Sex is not the government's business
Published July 17, 2003

In two recent rulings, the Supreme Court came down on the side of sanity and respect, though in both cases by narrow margins. First, the court decided 5-4 to allow limited uses of Affirmative Action, a decision supported by nearly every institution of higher learning in the country, including the various military academies. Next, the court ruled that Texasís anti-sodomy law was an unconstitutional government intrusion into citizensí privacy, this time by a margin of 6-3. It is about time that these archaic and unjust laws were struck down.

The case before the court involved two men caught engaging in anal sex by police called by a neighbor who falsified his account of a loud disturbance at the menís house. The police were not out looking for people breaking Texasís sodomy laws. Nevertheless, the two men were fined and spent the night in prison; I can imagine few scenarios more humiliating than being arrested for engaging in consensual sex in the privacy of your own home.

Privacy is the issue that is central to the debate surrounding this decision. The New York Times quoted the state of Texas as defending its sodomy law as part of its defense of marriage and child-rearing, as though the law encouraged gay men to have children. The state argued that homosexual sodomy, "has nothing to do with marriage or conception or parenthood and it is not on a par with these sacred choices." Apparently sodomy between heterosexuals is a sacred choice, however, because it is not illegal in Texas. Sadly, I fail to see the connection between marriage, conception and parenthood, and anal sex between a man and a woman.

In fact, it is particularly interesting that the Texas law prohibits such acts only between homosexuals, and not consenting heterosexuals. They have thus declared that it is not the act itself that is offensive, but the people engaged in the act. Were we to apply the same standard based on race rather then sexual preference, I think public reaction might be different. I doubt anyone would uphold a law that barred, for example, consensual sex between blacks while allowing whites to engage in the same activity without fear of prosecution.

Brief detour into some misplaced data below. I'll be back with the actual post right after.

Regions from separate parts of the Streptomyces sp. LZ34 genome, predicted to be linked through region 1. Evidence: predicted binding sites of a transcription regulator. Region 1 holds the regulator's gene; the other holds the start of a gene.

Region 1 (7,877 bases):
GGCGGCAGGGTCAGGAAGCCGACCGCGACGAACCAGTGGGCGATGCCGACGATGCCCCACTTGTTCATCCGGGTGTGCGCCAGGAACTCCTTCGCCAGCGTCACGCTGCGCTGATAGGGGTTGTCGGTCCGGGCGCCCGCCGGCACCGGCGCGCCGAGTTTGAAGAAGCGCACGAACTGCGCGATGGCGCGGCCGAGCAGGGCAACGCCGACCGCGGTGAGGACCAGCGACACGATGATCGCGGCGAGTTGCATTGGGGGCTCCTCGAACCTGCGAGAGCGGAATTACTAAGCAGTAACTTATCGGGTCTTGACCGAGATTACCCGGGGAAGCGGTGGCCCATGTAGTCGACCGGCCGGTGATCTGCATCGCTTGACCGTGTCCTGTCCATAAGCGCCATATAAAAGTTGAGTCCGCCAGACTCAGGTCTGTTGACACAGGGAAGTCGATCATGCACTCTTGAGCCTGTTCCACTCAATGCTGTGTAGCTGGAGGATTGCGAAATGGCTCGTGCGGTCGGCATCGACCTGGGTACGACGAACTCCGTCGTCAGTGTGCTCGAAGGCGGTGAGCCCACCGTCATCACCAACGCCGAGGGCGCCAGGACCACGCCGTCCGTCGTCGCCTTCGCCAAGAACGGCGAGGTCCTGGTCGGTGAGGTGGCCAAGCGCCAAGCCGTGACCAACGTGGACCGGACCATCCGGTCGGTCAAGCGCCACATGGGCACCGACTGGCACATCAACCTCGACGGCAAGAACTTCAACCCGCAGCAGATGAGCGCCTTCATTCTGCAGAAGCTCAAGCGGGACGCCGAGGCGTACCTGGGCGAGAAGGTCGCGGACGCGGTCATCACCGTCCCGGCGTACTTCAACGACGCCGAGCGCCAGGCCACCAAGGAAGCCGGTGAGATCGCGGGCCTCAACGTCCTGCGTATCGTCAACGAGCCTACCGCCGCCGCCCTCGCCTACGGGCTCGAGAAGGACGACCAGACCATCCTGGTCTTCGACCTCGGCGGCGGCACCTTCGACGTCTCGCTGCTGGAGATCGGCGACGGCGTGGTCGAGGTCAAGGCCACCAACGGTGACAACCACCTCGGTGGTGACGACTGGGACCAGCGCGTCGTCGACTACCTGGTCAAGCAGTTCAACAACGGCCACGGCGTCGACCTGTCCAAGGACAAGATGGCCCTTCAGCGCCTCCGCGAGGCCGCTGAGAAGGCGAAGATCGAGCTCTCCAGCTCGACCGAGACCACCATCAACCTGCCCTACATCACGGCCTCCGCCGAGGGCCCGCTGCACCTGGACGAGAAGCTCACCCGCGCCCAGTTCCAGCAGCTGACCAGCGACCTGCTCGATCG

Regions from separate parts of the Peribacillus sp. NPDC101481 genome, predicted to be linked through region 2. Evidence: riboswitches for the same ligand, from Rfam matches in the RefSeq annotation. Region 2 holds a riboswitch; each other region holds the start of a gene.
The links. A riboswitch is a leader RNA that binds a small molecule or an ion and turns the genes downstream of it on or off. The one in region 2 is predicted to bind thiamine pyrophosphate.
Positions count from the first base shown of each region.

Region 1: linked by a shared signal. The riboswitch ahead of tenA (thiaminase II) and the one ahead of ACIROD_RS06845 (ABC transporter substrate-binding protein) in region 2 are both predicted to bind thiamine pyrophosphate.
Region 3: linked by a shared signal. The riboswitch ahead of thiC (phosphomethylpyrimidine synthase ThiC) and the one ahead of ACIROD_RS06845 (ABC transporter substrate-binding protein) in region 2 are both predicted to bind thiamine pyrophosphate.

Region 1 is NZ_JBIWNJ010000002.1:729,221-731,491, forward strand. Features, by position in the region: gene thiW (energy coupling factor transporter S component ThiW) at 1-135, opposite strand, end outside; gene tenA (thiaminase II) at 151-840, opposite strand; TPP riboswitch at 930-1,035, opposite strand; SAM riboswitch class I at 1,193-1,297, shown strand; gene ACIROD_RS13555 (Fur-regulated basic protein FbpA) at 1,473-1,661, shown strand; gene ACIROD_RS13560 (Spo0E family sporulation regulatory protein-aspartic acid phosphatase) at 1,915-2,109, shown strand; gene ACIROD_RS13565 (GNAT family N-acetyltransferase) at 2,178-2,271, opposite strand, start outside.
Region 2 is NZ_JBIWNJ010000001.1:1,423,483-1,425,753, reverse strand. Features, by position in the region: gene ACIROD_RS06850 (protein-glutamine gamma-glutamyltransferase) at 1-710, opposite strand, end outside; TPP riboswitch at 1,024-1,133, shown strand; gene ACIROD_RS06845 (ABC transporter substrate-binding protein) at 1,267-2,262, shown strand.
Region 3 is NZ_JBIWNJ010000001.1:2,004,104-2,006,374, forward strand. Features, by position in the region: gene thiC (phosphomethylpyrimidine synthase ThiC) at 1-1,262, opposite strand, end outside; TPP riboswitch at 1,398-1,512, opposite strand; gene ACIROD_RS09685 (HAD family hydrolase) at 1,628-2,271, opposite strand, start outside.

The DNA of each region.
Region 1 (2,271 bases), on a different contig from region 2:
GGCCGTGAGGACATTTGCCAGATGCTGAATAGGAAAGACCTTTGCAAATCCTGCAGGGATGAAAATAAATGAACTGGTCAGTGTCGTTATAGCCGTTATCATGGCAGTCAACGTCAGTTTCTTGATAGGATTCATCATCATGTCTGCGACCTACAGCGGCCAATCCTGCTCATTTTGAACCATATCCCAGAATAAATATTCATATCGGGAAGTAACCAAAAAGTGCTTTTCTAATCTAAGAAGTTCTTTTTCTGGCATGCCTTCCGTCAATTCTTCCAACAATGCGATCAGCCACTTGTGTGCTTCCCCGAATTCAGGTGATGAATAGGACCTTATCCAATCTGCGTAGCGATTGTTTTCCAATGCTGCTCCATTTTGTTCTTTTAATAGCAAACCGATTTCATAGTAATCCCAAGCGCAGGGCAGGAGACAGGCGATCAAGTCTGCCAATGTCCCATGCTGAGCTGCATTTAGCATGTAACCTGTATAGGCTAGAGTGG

I personally do not understand the obvious fear that some groups hold regarding the outcome of this decision and the "sacred status" of marriage between a man and woman. The truth is that homosexuality is a lifestyle choice that many people do not make. There is no danger of marriage or "traditional" families disappearing. I would also argue that "non-traditional" unions are just as likely to produce a loving, stable environment for child-rearing as the many marriages we see from day to day that end in disaster and acrimonious divorce.

This is not to say that I do not believe in marriage; rather, I think that neither homosexuals nor heterosexuals are any more or less likely to be good parents based on their sexual preference. Our adoption laws acknowledge that not everyone is qualified to care for a child, but we have not made a similar judgment where birth parents are concerned. In the end, we should not; as is the decision to have an abortion, the decision to have a child is a deeply private, personal one, and should not be the purview of the government.

There are other arguments against homosexual sex. One of the most prominent is religious: Many Christian sects forbid homosexual sex. They also frown on extra-marital, heterosexual sex, and in some cases contraception. These are, however, injunctions that are of no relevance to modern law. Our system of laws was based on a set of moral and ethical concepts established in part from Judeo-Christian beliefs, but it also owes considerable debts to Roman law as well as English Common Law dating back to secular documents like the Magna Carta. If nothing else, the widespread legal acceptance of contraception and extra-marital sex would seem to suggest that Biblical injunction is not a strong legal argument.

There is little if any evidence that sexual relations between consenting adults has any effect on the moral fiber of our nation. We are not spiraling into corruption and decay. Laws prohibiting public sexual acts are certainly legitimate, as those who do not wish to see such things should not be forced to view them. Laws against violent sexual assault and other forms of sexual predation are similarly sensible. However, I think none of us really wants the government to be a part of what happens in our bedrooms. I commend the Court on a wise and balanced decision.